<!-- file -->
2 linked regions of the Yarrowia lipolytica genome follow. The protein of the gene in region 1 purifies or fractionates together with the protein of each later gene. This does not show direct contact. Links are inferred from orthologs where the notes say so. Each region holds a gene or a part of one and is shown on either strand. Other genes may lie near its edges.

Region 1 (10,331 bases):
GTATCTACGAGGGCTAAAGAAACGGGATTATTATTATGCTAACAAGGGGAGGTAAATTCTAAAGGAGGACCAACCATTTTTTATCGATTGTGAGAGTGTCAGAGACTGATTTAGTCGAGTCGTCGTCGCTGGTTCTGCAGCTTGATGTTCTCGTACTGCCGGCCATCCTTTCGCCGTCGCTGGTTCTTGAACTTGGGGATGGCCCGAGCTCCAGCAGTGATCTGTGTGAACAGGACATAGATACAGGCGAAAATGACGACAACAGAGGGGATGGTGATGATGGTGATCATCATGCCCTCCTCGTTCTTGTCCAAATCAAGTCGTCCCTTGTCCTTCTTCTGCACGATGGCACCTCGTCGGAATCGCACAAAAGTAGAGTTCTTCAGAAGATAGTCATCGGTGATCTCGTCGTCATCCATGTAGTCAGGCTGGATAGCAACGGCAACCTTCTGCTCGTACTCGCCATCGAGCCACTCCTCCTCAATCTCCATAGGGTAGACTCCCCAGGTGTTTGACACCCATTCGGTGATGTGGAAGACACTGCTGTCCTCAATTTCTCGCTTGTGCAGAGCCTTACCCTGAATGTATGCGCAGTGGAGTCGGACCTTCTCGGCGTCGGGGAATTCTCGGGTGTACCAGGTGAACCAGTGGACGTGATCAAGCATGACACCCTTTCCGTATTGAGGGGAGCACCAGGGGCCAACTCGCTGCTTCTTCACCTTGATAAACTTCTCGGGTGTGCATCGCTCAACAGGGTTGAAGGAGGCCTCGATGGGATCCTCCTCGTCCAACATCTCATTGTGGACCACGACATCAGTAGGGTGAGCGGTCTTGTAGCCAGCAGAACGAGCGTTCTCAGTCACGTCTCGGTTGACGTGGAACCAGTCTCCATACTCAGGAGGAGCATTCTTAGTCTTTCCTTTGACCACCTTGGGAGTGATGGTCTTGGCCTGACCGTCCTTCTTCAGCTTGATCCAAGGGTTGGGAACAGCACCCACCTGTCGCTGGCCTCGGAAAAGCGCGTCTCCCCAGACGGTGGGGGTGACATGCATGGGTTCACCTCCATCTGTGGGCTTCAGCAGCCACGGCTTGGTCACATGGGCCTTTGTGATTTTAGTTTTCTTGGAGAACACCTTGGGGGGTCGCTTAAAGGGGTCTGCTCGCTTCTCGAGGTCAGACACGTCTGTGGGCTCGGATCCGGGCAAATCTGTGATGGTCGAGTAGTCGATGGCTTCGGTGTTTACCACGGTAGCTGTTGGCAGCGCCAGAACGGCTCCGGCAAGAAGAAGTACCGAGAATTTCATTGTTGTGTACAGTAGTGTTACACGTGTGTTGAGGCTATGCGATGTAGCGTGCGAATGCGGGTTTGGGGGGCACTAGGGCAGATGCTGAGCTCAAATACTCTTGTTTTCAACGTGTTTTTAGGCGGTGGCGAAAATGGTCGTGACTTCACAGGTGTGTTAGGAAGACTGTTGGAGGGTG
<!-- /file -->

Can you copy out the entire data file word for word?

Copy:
2 linked regions of the Yarrowia lipolytica genome follow. The protein of the gene in region 1 purifies or fractionates together with the protein of each later gene. This does not show direct contact. Links are inferred from orthologs where the notes say so. Each region holds a gene or a part of one and is shown on either strand. Other genes may lie near its edges.

Region 1 (10,331 bases):
GTATCTACGAGGGCTAAAGAAACGGGATTATTATTATGCTAACAAGGGGAGGTAAATTCTAAAGGAGGACCAACCATTTTTTATCGATTGTGAGAGTGTCAGAGACTGATTTAGTCGAGTCGTCGTCGCTGGTTCTGCAGCTTGATGTTCTCGTACTGCCGGCCATCCTTTCGCCGTCGCTGGTTCTTGAACTTGGGGATGGCCCGAGCTCCAGCAGTGATCTGTGTGAACAGGACATAGATACAGGCGAAAATGACGACAACAGAGGGGATGGTGATGATGGTGATCATCATGCCCTCCTCGTTCTTGTCCAAATCAAGTCGTCCCTTGTCCTTCTTCTGCACGATGGCACCTCGTCGGAATCGCACAAAAGTAGAGTTCTTCAGAAGATAGTCATCGGTGATCTCGTCGTCATCCATGTAGTCAGGCTGGATAGCAACGGCAACCTTCTGCTCGTACTCGCCATCGAGCCACTCCTCCTCAATCTCCATAGGGTAGACTCCCCAGGTGTTTGACACCCATTCGGTGATGTGGAAGACACTGCTGTCCTCAATTTCTCGCTTGTGCAGAGCCTTACCCTGAATGTATGCGCAGTGGAGTCGGACCTTCTCGGCGTCGGGGAATTCTCGGGTGTACCAGGTGAACCAGTGGACGTGATCAAGCATGACACCCTTTCCGTATTGAGGGGAGCACCAGGGGCCAACTCGCTGCTTCTTCACCTTGATAAACTTCTCGGGTGTGCATCGCTCAACAGGGTTGAAGGAGGCCTCGATGGGATCCTCCTCGTCCAACATCTCATTGTGGACCACGACATCAGTAGGGTGAGCGGTCTTGTAGCCAGCAGAACGAGCGTTCTCAGTCACGTCTCGGTTGACGTGGAACCAGTCTCCATACTCAGGAGGAGCATTCTTAGTCTTTCCTTTGACCACCTTGGGAGTGATGGTCTTGGCCTGACCGTCCTTCTTCAGCTTGATCCAAGGGTTGGGAACAGCACCCACCTGTCGCTGGCCTCGGAAAAGCGCGTCTCCCCAGACGGTGGGGGTGACATGCATGGGTTCACCTCCATCTGTGGGCTTCAGCAGCCACGGCTTGGTCACATGGGCCTTTGTGATTTTAGTTTTCTTGGAGAACACCTTGGGGGGTCGCTTAAAGGGGTCTGCTCGCTTCTCGAGGTCAGACACGTCTGTGGGCTCGGATCCGGGCAAATCTGTGATGGTCGAGTAGTCGATGGCTTCGGTGTTTACCACGGTAGCTGTTGGCAGCGCCAGAACGGCTCCGGCAAGAAGAAGTACCGAGAATTTCATTGTTGTGTACAGTAGTGTTACACGTGTGTTGAGGCTATGCGATGTAGCGTGCGAATGCGGGTTTGGGGGGCACTAGGGCAGATGCTGAGCTCAAATACTCTTGTTTTCAACGTGTTTTTAGGCGGTGGCGAAAATGGTCGTGACTTCACAGGTGTGTTAGGAAGACTGTTGGAGGGTG